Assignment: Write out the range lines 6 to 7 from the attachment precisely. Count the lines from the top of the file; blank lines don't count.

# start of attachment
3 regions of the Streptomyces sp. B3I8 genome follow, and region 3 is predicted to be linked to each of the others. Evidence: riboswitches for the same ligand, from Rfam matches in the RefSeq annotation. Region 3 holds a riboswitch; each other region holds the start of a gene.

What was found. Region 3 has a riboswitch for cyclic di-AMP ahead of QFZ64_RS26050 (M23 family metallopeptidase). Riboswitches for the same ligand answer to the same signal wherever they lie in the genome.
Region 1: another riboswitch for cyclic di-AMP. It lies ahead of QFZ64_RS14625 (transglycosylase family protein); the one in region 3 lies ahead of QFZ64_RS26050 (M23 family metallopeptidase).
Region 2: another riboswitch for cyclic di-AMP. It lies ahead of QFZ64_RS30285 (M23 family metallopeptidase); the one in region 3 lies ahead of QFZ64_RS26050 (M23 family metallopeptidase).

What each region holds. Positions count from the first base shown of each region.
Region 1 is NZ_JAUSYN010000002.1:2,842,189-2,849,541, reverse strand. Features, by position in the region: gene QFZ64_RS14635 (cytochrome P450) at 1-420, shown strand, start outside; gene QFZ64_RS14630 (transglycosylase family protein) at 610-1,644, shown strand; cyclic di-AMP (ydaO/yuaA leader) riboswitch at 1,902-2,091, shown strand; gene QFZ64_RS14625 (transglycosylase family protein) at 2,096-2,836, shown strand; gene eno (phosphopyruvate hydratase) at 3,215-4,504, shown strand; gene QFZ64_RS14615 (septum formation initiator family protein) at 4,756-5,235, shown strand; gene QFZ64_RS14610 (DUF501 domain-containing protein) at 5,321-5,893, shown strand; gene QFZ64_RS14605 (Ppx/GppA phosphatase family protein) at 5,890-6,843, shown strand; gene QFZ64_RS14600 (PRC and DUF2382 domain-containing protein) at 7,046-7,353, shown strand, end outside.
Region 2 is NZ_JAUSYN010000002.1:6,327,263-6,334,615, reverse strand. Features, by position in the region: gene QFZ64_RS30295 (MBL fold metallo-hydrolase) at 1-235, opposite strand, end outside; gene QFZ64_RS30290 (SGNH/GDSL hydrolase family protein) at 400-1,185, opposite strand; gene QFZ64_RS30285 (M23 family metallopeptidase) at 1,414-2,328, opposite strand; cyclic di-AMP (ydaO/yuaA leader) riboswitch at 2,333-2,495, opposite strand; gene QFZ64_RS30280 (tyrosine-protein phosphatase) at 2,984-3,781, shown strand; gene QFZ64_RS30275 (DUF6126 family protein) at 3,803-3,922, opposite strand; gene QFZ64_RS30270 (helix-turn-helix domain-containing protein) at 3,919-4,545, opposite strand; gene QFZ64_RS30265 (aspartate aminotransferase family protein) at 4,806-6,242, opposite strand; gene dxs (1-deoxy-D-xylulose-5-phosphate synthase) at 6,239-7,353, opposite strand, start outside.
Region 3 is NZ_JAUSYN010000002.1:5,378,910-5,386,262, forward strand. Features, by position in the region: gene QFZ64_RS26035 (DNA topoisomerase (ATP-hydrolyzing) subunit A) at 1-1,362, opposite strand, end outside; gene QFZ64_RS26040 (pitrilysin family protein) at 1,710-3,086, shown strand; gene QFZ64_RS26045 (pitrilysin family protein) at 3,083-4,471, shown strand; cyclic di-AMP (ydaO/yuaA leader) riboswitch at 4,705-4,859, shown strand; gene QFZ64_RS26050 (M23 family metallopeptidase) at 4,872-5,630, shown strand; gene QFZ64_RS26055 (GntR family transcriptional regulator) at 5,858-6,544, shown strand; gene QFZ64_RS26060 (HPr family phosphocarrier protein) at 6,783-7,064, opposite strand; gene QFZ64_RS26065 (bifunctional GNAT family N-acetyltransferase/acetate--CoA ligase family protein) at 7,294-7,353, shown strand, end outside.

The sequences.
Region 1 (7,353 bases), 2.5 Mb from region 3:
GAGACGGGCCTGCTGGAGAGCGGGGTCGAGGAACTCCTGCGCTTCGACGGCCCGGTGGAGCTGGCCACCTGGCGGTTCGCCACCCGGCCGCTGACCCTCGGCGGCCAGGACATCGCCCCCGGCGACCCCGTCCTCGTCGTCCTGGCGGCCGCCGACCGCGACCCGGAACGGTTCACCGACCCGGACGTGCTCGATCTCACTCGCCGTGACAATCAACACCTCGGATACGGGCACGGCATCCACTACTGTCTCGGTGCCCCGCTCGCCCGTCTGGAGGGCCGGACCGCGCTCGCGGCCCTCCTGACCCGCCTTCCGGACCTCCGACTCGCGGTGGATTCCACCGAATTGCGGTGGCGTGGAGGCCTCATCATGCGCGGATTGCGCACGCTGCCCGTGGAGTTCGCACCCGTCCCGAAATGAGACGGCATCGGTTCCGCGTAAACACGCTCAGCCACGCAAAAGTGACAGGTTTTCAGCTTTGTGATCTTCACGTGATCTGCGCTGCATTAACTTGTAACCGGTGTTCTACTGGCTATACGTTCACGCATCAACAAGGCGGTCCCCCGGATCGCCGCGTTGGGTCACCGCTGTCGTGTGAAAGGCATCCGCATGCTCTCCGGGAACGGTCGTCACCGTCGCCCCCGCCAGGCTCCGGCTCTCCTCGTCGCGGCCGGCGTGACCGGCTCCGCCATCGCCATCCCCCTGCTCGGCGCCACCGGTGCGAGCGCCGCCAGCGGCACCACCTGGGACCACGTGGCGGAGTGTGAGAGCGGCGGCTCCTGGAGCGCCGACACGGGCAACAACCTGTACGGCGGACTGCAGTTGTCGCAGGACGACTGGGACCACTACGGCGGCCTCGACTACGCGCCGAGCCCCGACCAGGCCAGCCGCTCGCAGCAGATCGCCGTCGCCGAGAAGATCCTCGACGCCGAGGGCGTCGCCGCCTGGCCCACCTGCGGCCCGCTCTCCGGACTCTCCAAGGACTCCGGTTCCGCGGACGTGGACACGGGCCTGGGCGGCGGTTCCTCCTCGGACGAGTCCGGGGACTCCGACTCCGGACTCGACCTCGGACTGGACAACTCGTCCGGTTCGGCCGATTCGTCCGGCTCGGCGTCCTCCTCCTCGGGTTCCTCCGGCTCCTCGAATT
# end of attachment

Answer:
Region 1 is NZ_JAUSYN010000002.1:2,842,189-2,849,541, reverse strand. Features, by position in the region: gene QFZ64_RS14635 (cytochrome P450) at 1-420, shown strand, start outside; gene QFZ64_RS14630 (transglycosylase family protein) at 610-1,644, shown strand; cyclic di-AMP (ydaO/yuaA leader) riboswitch at 1,902-2,091, shown strand; gene QFZ64_RS14625 (transglycosylase family protein) at 2,096-2,836, shown strand; gene eno (phosphopyruvate hydratase) at 3,215-4,504, shown strand; gene QFZ64_RS14615 (septum formation initiator family protein) at 4,756-5,235, shown strand; gene QFZ64_RS14610 (DUF501 domain-containing protein) at 5,321-5,893, shown strand; gene QFZ64_RS14605 (Ppx/GppA phosphatase family protein) at 5,890-6,843, shown strand; gene QFZ64_RS14600 (PRC and DUF2382 domain-containing protein) at 7,046-7,353, shown strand, end outside.
Region 2 is NZ_JAUSYN010000002.1:6,327,263-6,334,615, reverse strand. Features, by position in the region: gene QFZ64_RS30295 (MBL fold metallo-hydrolase) at 1-235, opposite strand, end outside; gene QFZ64_RS30290 (SGNH/GDSL hydrolase family protein) at 400-1,185, opposite strand; gene QFZ64_RS30285 (M23 family metallopeptidase) at 1,414-2,328, opposite strand; cyclic di-AMP (ydaO/yuaA leader) riboswitch at 2,333-2,495, opposite strand; gene QFZ64_RS30280 (tyrosine-protein phosphatase) at 2,984-3,781, shown strand; gene QFZ64_RS30275 (DUF6126 family protein) at 3,803-3,922, opposite strand; gene QFZ64_RS30270 (helix-turn-helix domain-containing protein) at 3,919-4,545, opposite strand; gene QFZ64_RS30265 (aspartate aminotransferase family protein) at 4,806-6,242, opposite strand; gene dxs (1-deoxy-D-xylulose-5-phosphate synthase) at 6,239-7,353, opposite strand, start outside.